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EHedger Report

RSS By: Dustin Johnson

Dustin works with a wide net of large producers throughout the Midwest. His analytical market approach and objective hedge strategy development is specific to the needs of every individual.

EHedger Weekly Grain Wrap-Up

Jun 04, 2010


Grains finished on the lows of the week with new crop corn, beans, and wheat all settling at fresh 2010 settlement lows. Corn lost 20 ½ cents on the week settling the December contract at 359 ½. Much weaker than expected corn sales this morning and a stronger US Dollar kept corn on the defensive for the session. Exports this week were at 198,700 MT for this year and 114,400 MT for next which is well below the trade estimates of between 700,000 and 1,250,000 MT.  It appears corn has broken through the bottom end of the range and may find its next technical support at the contract lows of 333 ¾ (July) which was the price in September 2009. The weather still looks favorable for most areas throughout the corn-belt for the next 6-10 days. As is the case with any weather market day to day forecasts need to be monitored. We should continue to see strong progress with already planted crops and also areas that need to catch up. If the weather stays good through pollination, we will likely see December futures trade under $3.50 and head even lower towards harvest.  If we were to see a weather problem her in the U.S. and/or in China this growing season we should see corn prices find a bottom in the coming months. We are hearing reports out of the West of farmers that are selling corn to make room for the upcoming wheat harvest. This could continue to put pressure on the corn market as we go forward.  For those producers that still need to get caught up on the hedge recommendations that we have issued please call your broker and discuss the available plan for your operation.
November soybeans finished 7 ¾ lower on the week at $9.00.  Like corn, export sales this morning came in weaker than expected. Estimates were between 200,000 and 400,000 MT but the actual were at 135,000 this year and 13,100 for next.  The record South American crop continues to come online and global stocks this fall will be 45% larger than last year. We will still have to grow a crop here in the U.S. obviously, but if we do have trend line yields we could see much lower prices this fall.  A lot can change (and usually does!) but if you are not caught up on sales I would look for a rally back towards $9.30-9.50 in November soybeans to do so. For those producers that have their hedges in place we would continue to stay hedged.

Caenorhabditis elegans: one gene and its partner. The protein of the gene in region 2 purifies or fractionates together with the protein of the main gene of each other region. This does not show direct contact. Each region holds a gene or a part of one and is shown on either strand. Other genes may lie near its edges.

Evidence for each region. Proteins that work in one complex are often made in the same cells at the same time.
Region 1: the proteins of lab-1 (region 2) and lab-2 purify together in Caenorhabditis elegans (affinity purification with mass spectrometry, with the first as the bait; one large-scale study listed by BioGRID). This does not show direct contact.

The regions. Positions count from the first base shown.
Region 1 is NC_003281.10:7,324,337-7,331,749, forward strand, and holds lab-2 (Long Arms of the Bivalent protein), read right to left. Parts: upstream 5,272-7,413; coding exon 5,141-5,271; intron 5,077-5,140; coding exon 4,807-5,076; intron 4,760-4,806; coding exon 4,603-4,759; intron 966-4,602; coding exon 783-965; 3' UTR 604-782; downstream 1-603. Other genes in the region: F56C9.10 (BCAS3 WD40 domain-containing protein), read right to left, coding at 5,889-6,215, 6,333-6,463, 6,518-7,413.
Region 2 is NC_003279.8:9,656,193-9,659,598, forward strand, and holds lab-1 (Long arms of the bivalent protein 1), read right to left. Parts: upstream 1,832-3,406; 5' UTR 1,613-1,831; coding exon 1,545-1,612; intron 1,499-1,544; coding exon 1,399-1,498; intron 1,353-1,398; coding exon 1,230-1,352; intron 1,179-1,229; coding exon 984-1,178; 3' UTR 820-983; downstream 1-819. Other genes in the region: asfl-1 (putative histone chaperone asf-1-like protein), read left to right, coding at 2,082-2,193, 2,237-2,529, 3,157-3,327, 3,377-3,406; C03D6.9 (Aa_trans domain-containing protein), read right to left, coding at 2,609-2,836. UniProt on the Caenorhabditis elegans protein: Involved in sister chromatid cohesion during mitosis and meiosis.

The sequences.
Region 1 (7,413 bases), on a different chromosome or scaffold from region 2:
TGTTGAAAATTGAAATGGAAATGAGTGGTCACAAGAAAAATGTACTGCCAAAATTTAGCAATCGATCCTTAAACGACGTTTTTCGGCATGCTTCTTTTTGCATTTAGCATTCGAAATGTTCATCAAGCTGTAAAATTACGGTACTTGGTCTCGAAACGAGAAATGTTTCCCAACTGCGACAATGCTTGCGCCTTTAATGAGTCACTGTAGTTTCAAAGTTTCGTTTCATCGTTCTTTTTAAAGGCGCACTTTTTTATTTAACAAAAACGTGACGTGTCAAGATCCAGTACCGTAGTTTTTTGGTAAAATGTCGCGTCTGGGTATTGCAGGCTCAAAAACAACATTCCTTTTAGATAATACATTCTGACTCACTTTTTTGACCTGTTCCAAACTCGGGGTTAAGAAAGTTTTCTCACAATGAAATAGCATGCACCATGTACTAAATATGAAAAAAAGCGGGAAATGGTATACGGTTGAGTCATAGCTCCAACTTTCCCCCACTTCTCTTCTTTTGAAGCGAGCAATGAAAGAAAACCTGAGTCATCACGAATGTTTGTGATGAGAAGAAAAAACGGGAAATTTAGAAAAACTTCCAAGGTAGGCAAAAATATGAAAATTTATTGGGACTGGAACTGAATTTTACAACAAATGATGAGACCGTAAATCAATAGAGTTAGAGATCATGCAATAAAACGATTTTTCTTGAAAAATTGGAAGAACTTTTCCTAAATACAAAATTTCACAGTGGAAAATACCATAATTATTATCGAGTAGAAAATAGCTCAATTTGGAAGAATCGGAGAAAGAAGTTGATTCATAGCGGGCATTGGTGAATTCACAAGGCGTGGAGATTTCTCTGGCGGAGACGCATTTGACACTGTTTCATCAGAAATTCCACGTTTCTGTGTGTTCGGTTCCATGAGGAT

December wheat futures finished 22 cents lower on the week. Wheat continues to close on contract lows and hasn’t seen a higher day-close in 5 trading sessions. Wheat continues to struggle based on the fundamentals in place as well as outside markets. As the Euro Currency continues to deteriorate, European wheat looks cheap. Much of our demand could be shifted to Europe leaving our fundamentals weaker. As previously mentioned we have been hearing that farmers out West are beginning to ramp up corn sales to make room for the upcoming wheat harvest. If you are a wheat producer that has the ability to store your wheat, we have been discussing strategies to sell deferred futures and store the wheat in order to take advantage of the carry that is in the market. Something to think about going forward; we have settled below the support line on the weekly continues chart of Corn, Wheat, and Beans as discussed in previous letters (see chart below.) From a technical standpoint this could mean further weakness from here. If you are not caught up to our recommended levels of protection, please call you broker to discuss your hedging opportunities going forward.





























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